The opinions voiced in this material are for general information only and are not intended to provide specific advice or recommendations for any individual. To determine which investment(s) may be appropriate for you, consult your financial professional prior to investing.

Traditional IRA account owners should consider the tax ramifications, age and income restrictions in regards to executing a conversion from a Traditional IRA to a Roth IRA.

Although exchange traded funds are designed to provide investment results that generally correspond to the price and yield performance of their respective underlying indexes, the trusts may not be able to exactly replicate the performance of the indexes because of trust expenses and other factors.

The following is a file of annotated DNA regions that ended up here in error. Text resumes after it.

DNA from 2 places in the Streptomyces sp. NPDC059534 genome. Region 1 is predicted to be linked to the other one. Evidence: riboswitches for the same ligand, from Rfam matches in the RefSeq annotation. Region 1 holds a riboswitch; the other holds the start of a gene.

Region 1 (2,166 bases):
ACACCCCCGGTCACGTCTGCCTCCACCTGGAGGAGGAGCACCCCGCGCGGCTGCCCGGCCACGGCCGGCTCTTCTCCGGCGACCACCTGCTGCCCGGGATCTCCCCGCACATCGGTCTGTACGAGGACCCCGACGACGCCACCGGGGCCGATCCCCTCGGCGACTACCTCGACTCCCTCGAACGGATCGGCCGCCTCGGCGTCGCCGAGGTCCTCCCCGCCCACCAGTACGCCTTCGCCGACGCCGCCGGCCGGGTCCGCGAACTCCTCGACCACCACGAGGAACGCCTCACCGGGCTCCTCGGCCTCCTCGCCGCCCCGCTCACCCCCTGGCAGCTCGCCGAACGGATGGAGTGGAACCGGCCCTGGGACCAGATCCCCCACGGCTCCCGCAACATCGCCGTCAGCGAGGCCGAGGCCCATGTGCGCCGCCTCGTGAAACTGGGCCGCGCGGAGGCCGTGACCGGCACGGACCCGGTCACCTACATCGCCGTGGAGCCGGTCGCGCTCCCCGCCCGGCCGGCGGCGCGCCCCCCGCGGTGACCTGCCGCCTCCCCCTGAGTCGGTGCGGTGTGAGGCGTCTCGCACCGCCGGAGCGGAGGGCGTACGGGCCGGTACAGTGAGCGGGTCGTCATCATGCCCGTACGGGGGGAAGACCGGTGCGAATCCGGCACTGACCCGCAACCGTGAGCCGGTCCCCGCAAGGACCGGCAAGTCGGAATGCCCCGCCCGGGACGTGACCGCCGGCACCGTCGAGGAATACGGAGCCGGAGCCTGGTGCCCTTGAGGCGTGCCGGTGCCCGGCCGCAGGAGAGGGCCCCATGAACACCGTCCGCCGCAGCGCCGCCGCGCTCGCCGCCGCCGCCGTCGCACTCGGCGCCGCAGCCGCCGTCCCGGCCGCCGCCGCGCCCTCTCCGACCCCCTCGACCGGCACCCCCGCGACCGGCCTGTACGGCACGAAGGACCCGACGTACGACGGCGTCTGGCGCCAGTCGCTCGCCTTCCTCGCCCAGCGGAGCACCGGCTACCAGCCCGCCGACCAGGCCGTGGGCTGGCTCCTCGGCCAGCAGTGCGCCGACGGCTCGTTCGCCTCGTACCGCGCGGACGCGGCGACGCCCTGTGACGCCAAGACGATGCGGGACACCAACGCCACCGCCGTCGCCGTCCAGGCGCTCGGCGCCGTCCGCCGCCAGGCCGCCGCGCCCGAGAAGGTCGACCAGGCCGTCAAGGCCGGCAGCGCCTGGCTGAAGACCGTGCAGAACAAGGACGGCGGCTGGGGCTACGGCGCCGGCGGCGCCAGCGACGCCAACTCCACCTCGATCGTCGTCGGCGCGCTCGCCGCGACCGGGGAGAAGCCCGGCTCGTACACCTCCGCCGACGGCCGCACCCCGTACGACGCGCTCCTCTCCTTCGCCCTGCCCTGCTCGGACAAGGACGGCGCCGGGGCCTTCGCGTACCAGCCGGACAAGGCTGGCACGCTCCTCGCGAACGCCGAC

Municipal bonds are subject to availability and change in price. They are subject to market and interest rate risk if sold prior to maturity. Bond values will decline as interest rates rise. Interest income may be subject to the alternative minimum tax. Municipal bonds are federally tax-free but other state and local taxes may apply.  If sold prior to maturity, capital gains tax could apply.

Government bonds and Treasury bills are guaranteed by the US government as to the timely payment of principal and interest and, if held to maturity, offer a fixed rate of return and fixed principal value.

 

Series I bonds are guaranteed by the US government as to the timely payment of principal and interest and offer a fixed rate of return and fixed principal value. Minimum term of ownership applies. Early redemption penalties may apply.

LPL Financial Representatives offer access to Trust Services through The Private Trust Company N.A., an affiliate of LPL Financial.

 All information is believed to be from reliable sources; however, LPL Financial makes no representation as to its completeness or accuracy.

This article was prepared by Fresh Finance.